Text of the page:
Keywords: Induced price of anarchy; induced price of stability; location games on networks; pure equilibria; large games
    Date: 2014–04
  3. By: Vetter, Henrik
    Abstract: The author analyses delegation in homogenous duopoly under the assumption that the firm-managers compete in supply functions. In supply function equilibrium, managers' decisions are strategic complements. This reverses earlier findings in that the author finds that owners give managers incentives to act in an accommodating way. As a result, optimal delegation reduces per-firm output and increases profits to above-Cournot profits. Moreover, in supply function equilibrium the mode of competition is endogenous. This means that the author avoids results that are sensitive with respect to assuming either Cournot or Bertrand competition.
    Keywords: Delegation,incentives,supply function equilibrium
    JEL: D22 D43 L22
    Date: 2014
  4. By: Svetlana Boyarchenko (Department of Economics, University of Texas at Austin); Sergei Levendorskii (Department of Mathematics, University of Leicester)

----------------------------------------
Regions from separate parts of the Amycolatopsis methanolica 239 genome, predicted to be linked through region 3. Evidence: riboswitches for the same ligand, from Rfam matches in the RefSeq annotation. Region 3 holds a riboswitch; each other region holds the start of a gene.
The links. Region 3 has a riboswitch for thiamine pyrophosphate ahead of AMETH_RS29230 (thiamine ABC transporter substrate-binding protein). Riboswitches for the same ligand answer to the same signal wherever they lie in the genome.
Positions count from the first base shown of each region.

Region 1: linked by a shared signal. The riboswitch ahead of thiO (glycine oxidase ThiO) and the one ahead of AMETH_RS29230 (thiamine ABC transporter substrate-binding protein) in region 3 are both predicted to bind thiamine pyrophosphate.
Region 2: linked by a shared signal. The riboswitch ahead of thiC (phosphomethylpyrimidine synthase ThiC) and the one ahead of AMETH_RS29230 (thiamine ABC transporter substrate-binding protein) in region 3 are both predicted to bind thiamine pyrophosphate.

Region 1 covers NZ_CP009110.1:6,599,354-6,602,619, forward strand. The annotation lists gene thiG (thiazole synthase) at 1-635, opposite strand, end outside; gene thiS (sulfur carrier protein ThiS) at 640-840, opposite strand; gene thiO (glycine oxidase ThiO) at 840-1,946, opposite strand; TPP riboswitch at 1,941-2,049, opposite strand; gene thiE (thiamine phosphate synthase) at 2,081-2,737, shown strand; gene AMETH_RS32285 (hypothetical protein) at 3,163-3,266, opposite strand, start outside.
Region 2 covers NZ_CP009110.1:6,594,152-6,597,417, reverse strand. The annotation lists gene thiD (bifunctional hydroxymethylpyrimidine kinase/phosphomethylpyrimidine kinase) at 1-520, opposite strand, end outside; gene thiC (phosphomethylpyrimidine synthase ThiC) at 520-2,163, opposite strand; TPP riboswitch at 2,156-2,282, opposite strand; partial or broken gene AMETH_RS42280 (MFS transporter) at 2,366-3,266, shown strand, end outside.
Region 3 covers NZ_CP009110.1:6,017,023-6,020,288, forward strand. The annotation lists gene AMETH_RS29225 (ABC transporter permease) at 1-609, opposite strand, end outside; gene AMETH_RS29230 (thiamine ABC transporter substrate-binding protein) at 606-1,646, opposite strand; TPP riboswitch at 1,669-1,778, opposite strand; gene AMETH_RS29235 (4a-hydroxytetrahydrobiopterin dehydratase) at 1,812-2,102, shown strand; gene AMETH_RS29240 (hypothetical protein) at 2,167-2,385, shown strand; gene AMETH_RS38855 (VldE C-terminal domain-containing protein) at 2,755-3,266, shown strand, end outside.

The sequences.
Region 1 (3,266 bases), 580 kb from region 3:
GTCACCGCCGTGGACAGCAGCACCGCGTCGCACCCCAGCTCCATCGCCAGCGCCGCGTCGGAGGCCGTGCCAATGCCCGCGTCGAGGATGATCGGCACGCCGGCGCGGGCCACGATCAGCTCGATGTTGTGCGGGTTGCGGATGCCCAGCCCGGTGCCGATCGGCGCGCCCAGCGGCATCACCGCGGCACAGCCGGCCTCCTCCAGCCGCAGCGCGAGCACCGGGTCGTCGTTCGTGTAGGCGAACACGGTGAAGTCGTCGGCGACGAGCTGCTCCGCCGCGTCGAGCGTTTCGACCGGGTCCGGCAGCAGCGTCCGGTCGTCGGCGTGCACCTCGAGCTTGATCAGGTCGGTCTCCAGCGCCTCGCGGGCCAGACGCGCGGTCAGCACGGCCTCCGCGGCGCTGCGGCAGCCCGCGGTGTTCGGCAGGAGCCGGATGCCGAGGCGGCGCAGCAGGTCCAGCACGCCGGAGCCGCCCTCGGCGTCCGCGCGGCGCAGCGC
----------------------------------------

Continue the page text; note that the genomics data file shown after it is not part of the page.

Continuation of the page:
Abstract: We study a stochastic version of Fudenberg--Tirole's preemption game. Two firms contemplate entering a new market with stochastic demand. Firms differ in sunk costs of entry. If the demand process has no upward jumps, the low cost firm enters first, and the high cost firm follows. If leader's optimization problem has an interior solution, the leader enters at the optimal threshold of a monopolist; otherwise, the leader enters earlier than the monopolist. If the demand admits positive jumps, then the optimal entry threshold of the leader can be lower than the monopolist's threshold even if the solution is interior; simultaneous entry can happen either as an equilibrium or a coordination failure; the high cost firm can become the leader. We characterize subgame perfect equilibrium strategies in terms of stopping times and value functions. Analytical expressions for the value functions and thresholds that define stopping times are derived.